Saldy, I never made it to PTOO for the simple reason that it always coincided with a longstanding end-of-the-month commitment to drinking heavily and listening to old vinyl records with Dulwich Raider.
What’s on the End of the Stick?
Hardee certainly had an eye for talent. Or maybe it was just the law of averages. But he championed, among others, Jerry Sadowitz, Jo Brand, Vic Reeves and Simon Day. Reeves mastered his trade in South London’s boozers, doing shows at the now defunct Winstons wine bar in Deptford, then on Thursday nights at Goldsmiths Tavern on New Cross Road, now known as the New Cross House.
Around 1987 Vic started to work with solicitor-by-day Bob Mortimer, but also did gigs on his own. I remember him compering a show at the Greyhound in Sydenham when Jerry Sadowitz nearly caused a right old rumpus with his non-PC humour.
Eventually Vic and Bob got too big for Goldsmiths and decamped to the Albany Empire where the BBC and Channel 4 schmoozed them, resulting in Vic Reeves Big Night Out coming to C4 in 1990 and pretty much rearranging the face of comedy.
While Malcolm Hardee had been carving out a niche for himself as the lord of misrule of South London comedy, the ying to his yobby yang was going on in Clapham. Maria Kempinska had seen comedy shows at the Edinburgh Fringe Festival and decided to stage some in London. She borrowed a few hundred quid and launched Jongleurs in Lavender Gardens in 1983.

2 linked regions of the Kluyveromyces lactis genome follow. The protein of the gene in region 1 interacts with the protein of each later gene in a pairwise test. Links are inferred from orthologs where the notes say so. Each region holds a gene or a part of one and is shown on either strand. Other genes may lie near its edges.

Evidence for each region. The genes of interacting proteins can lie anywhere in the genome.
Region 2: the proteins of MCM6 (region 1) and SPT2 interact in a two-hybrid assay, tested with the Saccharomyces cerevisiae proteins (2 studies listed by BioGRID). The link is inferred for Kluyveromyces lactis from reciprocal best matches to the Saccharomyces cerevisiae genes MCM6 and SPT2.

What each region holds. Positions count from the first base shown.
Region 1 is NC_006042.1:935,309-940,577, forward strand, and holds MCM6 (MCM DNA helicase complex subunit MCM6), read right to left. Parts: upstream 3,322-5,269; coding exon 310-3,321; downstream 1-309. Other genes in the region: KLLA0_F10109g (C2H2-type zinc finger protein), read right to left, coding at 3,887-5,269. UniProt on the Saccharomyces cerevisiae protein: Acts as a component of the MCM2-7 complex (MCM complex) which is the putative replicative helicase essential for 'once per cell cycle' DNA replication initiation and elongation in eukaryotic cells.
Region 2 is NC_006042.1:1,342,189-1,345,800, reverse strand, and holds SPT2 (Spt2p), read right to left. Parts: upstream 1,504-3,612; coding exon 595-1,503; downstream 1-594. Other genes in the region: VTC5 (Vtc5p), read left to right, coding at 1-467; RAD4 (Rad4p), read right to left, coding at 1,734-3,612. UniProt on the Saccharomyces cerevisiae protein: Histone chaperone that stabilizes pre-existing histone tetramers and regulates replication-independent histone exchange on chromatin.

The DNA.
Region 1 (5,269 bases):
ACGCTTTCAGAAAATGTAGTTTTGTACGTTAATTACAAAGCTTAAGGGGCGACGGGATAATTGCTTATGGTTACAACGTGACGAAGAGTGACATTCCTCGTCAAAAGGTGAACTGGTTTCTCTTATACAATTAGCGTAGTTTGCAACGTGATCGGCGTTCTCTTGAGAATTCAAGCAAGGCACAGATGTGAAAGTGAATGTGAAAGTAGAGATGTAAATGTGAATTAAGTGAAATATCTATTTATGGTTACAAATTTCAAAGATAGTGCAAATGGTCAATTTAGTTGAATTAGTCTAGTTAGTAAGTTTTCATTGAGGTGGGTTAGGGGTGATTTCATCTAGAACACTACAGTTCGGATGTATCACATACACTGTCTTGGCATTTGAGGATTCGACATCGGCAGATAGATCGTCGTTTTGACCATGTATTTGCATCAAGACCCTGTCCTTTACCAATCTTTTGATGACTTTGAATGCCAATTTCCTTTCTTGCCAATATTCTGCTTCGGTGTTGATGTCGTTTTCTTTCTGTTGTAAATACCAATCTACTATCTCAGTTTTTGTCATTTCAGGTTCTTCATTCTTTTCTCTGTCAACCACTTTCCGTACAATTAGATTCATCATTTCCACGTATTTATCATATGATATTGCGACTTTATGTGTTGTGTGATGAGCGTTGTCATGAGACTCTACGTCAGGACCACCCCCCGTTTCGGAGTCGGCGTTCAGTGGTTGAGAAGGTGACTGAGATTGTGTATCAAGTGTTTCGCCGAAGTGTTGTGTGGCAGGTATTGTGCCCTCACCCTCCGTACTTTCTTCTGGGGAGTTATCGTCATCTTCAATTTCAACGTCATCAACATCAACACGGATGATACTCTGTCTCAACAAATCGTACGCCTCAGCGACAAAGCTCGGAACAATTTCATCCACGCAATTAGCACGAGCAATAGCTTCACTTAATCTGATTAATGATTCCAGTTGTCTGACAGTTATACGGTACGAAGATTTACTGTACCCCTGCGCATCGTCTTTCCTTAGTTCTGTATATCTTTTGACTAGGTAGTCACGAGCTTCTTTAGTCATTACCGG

Comedy is all about timing and Kempinska got it spot-on. Clapham and Battersea were establishing themselves as Yuppie Central – if this was a TV documentary we’d now cut to footage of that City dicksplash holding a mobile phone the size of a house brick – and Jongleurs turned out to be just the kind of place they wanted to blow their wad at.
If you could get a table away from the braying twats, however, there were some great shows to be seen. Household names learnt their trade fending off wine-quaffing scum here. Ben Elton, Eddie Izzard, Steve Coogan, Alan Davies. They all paid their dues at this former roller skating rink.
Keep the Red Flag Flying
There were other thriving venues in South London. Old leftie hippy, Roland Muldoon, used to run Cast (Cartoon Archetypical Slogan Theatre – I warned you he was a leftie hippy) and then formed New Variety with the help of a GLC grant which put gigs on all over London.